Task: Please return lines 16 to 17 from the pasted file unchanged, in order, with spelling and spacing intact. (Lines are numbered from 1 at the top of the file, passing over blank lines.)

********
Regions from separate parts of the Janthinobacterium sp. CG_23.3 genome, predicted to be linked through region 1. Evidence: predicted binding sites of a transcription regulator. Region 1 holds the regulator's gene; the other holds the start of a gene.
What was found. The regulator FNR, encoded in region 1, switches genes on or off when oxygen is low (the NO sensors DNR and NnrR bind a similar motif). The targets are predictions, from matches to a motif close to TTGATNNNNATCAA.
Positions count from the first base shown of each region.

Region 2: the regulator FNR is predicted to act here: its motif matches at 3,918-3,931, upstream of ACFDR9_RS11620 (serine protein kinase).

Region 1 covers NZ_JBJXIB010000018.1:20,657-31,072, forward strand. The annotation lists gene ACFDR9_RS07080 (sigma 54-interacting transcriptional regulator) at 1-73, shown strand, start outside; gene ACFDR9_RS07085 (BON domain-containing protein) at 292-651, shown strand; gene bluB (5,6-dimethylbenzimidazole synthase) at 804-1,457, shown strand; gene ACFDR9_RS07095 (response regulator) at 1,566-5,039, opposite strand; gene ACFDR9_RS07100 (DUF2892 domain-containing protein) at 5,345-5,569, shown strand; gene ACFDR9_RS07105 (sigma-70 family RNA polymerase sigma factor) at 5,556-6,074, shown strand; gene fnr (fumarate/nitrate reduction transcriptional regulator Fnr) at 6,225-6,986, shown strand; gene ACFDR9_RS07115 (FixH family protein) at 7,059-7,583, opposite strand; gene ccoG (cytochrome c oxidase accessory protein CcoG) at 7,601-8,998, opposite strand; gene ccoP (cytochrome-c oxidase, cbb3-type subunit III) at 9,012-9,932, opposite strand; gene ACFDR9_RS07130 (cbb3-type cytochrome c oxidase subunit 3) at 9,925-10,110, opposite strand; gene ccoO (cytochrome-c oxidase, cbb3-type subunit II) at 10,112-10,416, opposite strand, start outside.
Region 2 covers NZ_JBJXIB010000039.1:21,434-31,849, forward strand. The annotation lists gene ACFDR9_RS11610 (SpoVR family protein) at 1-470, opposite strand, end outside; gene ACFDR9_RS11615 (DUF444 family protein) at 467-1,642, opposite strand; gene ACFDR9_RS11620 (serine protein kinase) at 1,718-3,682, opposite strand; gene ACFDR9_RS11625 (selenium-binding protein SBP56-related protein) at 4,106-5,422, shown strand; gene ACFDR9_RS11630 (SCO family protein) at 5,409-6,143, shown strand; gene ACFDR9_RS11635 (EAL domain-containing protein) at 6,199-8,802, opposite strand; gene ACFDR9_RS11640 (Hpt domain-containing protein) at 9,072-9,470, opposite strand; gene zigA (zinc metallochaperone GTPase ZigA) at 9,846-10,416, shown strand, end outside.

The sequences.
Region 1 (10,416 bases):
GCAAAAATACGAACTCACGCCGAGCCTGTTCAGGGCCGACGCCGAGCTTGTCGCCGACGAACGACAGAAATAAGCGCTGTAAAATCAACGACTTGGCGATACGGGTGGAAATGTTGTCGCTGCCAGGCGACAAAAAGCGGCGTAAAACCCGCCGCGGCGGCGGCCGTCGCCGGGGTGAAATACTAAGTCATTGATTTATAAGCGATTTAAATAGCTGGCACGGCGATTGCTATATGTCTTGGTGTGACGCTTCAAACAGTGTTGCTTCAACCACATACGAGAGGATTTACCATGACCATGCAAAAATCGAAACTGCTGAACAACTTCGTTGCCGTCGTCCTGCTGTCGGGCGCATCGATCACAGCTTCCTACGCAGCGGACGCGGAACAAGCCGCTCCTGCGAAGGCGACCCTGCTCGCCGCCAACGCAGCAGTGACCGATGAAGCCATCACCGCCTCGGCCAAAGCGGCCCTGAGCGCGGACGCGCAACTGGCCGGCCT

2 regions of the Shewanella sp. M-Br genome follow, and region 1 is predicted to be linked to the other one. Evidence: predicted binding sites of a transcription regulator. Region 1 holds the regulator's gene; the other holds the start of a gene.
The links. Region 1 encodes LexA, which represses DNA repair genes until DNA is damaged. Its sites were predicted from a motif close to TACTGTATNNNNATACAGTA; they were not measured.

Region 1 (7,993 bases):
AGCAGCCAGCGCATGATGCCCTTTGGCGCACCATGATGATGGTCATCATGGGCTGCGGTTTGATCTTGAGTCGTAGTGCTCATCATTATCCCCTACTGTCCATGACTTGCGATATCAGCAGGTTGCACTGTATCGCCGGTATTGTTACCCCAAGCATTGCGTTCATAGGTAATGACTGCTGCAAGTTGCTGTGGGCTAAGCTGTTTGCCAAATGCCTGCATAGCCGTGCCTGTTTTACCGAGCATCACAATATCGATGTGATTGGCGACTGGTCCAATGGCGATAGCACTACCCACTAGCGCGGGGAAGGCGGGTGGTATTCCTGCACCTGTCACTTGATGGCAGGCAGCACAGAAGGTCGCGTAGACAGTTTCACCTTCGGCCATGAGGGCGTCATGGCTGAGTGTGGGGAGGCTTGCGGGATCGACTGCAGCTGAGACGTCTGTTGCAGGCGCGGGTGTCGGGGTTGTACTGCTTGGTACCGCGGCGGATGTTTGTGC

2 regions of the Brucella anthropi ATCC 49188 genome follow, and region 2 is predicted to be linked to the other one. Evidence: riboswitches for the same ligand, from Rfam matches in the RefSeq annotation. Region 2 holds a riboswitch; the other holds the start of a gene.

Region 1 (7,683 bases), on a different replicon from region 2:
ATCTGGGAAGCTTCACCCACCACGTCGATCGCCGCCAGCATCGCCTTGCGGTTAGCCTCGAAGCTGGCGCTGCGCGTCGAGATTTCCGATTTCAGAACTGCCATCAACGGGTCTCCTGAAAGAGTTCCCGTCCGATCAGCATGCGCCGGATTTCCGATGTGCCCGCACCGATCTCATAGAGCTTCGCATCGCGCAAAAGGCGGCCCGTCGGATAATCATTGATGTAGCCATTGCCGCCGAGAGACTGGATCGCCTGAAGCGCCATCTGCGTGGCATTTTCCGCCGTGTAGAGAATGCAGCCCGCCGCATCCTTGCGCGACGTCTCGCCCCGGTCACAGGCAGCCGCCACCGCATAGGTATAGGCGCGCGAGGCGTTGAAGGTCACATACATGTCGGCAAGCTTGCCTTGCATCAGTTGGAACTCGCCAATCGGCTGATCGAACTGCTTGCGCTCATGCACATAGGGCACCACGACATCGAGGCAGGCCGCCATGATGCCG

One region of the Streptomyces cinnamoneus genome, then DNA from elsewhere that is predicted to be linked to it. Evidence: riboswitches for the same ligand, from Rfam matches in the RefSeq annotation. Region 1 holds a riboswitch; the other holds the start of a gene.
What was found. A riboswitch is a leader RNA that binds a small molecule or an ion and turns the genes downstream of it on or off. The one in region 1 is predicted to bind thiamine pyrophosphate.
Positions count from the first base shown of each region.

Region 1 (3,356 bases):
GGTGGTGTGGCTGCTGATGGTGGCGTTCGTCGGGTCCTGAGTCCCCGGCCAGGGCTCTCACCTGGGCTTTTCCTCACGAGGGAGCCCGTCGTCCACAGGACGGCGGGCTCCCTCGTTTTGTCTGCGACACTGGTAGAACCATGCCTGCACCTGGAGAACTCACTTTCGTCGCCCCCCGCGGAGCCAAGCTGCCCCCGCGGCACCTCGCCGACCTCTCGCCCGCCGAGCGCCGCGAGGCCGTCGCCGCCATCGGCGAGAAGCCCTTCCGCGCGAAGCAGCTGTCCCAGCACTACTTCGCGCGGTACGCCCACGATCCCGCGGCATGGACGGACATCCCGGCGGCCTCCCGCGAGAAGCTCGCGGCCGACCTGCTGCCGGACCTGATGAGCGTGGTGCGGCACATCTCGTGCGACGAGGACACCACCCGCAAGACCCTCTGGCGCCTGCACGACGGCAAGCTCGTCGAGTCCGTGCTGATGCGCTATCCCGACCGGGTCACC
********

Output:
ATCTGGGAAGCTTCACCCACCACGTCGATCGCCGCCAGCATCGCCTTGCGGTTAGCCTCGAAGCTGGCGCTGCGCGTCGAGATTTCCGATTTCAGAACTGCCATCAACGGGTCTCCTGAAAGAGTTCCCGTCCGATCAGCATGCGCCGGATTTCCGATGTGCCCGCACCGATCTCATAGAGCTTCGCATCGCGCAAAAGGCGGCCCGTCGGATAATCATTGATGTAGCCATTGCCGCCGAGAGACTGGATCGCCTGAAGCGCCATCTGCGTGGCATTTTCCGCCGTGTAGAGAATGCAGCCCGCCGCATCCTTGCGCGACGTCTCGCCCCGGTCACAGGCAGCCGCCACCGCATAGGTATAGGCGCGCGAGGCGTTGAAGGTCACATACATGTCGGCAAGCTTGCCTTGCATCAGTTGGAACTCGCCAATCGGCTGATCGAACTGCTTGCGCTCATGCACATAGGGCACCACGACATCGAGGCAGGCCGCCATGATGCCG

One region of the Streptomyces cinnamoneus genome, then DNA from elsewhere that is predicted to be linked to it. Evidence: riboswitches for the same ligand, from Rfam matches in the RefSeq annotation. Region 1 holds a riboswitch; the other holds the start of a gene.